She walks as light as do they all
when echoes—harsh and hot—
invest their every step
and hitch their gasping breaths.
I didn’t mean it that way,
that ‘catch you unawares’ heartache.
I didn’t want it to, I almost say,
but never do—I mean really, how can you?
So I take her words and do what I can,
holding them dearly and using them truly,
keeping some here, others there,
leaving the yearnings to swirl all around,
near and clear—
stilling the air and burning the page before her.
I’m there, aching to be fully in the moment,
and that’s when it hits and hits so hard
that I damn near want to weep:
I look into her words
and they hurt so much because
I think I see—I know I see—me,
caught in what I said,
caught in what she read,
caught finally in her pain.
There is a Czech word litost (pronounced LEE-tosht) which means a state of torment created by the sudden sight of one’s own misery.* That’s what this poem is about: litost moments.
In the end, if poetry is about anything, it is about the degree and quality of connectivity between us, about how we relate, and who we are to each other. And, yes, as the poem says, I do listen as people speak, trying to catch a glimpse of them through the key words and phrases they say and to re-use them again, later, in poems. This poem is, for me, like an “Impressionist” interpretation of emotions and reactions.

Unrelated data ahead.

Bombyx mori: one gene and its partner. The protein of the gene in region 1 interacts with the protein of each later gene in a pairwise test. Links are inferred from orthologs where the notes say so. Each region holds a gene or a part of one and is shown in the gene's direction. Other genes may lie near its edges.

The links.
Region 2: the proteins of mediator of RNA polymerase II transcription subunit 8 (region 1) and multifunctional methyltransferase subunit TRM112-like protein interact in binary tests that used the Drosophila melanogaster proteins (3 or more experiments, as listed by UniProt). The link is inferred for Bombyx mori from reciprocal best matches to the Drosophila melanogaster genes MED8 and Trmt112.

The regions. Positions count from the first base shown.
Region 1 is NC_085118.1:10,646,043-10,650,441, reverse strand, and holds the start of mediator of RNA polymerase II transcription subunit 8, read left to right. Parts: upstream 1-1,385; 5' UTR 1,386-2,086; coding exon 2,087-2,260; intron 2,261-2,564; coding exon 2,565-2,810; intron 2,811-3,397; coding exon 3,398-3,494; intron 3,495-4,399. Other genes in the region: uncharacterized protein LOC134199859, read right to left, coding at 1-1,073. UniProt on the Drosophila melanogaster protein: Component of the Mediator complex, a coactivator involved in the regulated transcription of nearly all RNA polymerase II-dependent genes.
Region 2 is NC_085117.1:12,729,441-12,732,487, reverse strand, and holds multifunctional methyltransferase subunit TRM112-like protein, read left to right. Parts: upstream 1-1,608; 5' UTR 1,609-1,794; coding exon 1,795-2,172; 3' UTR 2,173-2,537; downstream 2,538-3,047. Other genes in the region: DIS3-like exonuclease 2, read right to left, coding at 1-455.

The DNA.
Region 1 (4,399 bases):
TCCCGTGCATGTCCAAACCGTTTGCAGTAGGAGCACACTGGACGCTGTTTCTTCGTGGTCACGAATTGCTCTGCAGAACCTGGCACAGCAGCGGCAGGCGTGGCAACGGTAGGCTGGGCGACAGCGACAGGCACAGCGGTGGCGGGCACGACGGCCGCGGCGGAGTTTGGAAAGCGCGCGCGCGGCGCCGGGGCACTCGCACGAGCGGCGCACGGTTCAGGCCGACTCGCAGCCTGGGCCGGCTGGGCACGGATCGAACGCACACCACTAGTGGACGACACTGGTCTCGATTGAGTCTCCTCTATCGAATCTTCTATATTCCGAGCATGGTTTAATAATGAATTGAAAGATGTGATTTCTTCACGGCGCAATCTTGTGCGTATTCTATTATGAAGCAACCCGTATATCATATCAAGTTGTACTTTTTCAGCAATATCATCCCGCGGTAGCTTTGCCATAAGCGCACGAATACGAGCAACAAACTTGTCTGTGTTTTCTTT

Thank you for dropping by. I sincerely hope you have enjoyed I still would have said it that way and I humbly appreciate your visiting the Book of Pain. As always, I look forward to your comments.
*In this I am indebted to the book In Other Words by C.J. Moore, a fascinating and very readable lexicon of hard-to-translate foreign words. Highly recommended.
© 2013 by John Etheridge; all rights reserved. This poem and accompanying notes are licensed under the Creative Commons Attribution-Noncommercial-No Derivative Works 3.0 Unported License. This applies to all original work found on this site, unless noted otherwise. The attribution claimed under the license is: © 2013 by John Etheridge, https://bookofpain.wordpress.com.